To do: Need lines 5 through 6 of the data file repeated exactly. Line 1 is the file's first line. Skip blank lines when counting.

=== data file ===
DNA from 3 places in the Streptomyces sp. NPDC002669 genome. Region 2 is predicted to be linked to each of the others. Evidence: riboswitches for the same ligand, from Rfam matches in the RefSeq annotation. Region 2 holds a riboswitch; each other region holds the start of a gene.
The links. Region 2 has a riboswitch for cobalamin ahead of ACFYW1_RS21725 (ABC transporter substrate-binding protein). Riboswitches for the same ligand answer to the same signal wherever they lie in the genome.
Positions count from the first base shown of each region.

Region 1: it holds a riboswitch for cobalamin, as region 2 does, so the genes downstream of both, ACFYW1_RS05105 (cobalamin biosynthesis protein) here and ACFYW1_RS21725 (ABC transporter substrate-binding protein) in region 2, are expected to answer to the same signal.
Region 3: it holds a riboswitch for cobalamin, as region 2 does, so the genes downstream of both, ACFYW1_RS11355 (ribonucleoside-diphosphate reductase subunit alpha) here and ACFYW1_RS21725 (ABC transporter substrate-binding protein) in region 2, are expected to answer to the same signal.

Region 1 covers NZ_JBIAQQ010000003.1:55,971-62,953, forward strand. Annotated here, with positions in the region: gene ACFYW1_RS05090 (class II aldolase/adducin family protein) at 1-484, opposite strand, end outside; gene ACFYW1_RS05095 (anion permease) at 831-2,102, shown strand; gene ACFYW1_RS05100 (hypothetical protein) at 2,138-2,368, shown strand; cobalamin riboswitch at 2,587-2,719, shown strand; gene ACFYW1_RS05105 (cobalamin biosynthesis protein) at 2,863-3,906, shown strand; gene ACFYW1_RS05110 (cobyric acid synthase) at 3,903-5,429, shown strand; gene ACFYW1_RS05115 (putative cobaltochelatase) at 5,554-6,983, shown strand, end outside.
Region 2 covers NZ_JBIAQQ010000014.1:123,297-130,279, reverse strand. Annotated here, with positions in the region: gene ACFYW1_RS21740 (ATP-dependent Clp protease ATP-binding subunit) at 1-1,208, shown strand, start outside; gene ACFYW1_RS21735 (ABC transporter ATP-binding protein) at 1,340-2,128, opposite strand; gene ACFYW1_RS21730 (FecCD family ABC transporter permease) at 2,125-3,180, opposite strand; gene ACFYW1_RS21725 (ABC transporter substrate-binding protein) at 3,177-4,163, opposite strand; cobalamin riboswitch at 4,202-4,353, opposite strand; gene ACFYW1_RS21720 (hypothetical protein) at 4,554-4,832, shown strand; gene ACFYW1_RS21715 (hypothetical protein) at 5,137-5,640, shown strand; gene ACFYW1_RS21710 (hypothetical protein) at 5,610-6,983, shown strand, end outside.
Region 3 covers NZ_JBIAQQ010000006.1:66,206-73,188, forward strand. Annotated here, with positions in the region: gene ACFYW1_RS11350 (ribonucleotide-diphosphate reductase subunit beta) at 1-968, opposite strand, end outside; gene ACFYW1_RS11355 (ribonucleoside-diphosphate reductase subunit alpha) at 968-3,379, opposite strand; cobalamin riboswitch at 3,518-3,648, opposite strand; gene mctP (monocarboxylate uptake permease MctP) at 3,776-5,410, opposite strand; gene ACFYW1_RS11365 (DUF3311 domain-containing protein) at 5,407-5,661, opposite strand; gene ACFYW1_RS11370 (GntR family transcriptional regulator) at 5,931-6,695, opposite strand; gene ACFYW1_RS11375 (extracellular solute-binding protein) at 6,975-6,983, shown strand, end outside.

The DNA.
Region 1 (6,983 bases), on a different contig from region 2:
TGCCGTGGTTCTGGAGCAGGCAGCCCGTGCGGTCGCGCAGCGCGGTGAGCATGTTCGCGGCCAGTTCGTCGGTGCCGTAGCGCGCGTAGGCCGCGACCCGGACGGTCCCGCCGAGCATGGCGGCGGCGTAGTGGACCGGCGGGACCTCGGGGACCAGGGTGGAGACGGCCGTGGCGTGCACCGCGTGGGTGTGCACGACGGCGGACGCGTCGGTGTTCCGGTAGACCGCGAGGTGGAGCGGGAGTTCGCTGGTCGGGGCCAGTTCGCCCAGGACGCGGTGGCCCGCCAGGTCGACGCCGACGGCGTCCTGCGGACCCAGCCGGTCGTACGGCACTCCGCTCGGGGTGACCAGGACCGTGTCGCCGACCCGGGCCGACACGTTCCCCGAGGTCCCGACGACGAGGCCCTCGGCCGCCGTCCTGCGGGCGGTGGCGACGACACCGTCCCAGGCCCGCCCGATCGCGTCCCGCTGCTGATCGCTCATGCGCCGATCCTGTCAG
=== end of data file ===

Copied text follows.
Region 3: it holds a riboswitch for cobalamin, as region 2 does, so the genes downstream of both, ACFYW1_RS11355 (ribonucleoside-diphosphate reductase subunit alpha) here and ACFYW1_RS21725 (ABC transporter substrate-binding protein) in region 2, are expected to answer to the same signal.

Region 1 covers NZ_JBIAQQ010000003.1:55,971-62,953, forward strand. Annotated here, with positions in the region: gene ACFYW1_RS05090 (class II aldolase/adducin family protein) at 1-484, opposite strand, end outside; gene ACFYW1_RS05095 (anion permease) at 831-2,102, shown strand; gene ACFYW1_RS05100 (hypothetical protein) at 2,138-2,368, shown strand; cobalamin riboswitch at 2,587-2,719, shown strand; gene ACFYW1_RS05105 (cobalamin biosynthesis protein) at 2,863-3,906, shown strand; gene ACFYW1_RS05110 (cobyric acid synthase) at 3,903-5,429, shown strand; gene ACFYW1_RS05115 (putative cobaltochelatase) at 5,554-6,983, shown strand, end outside.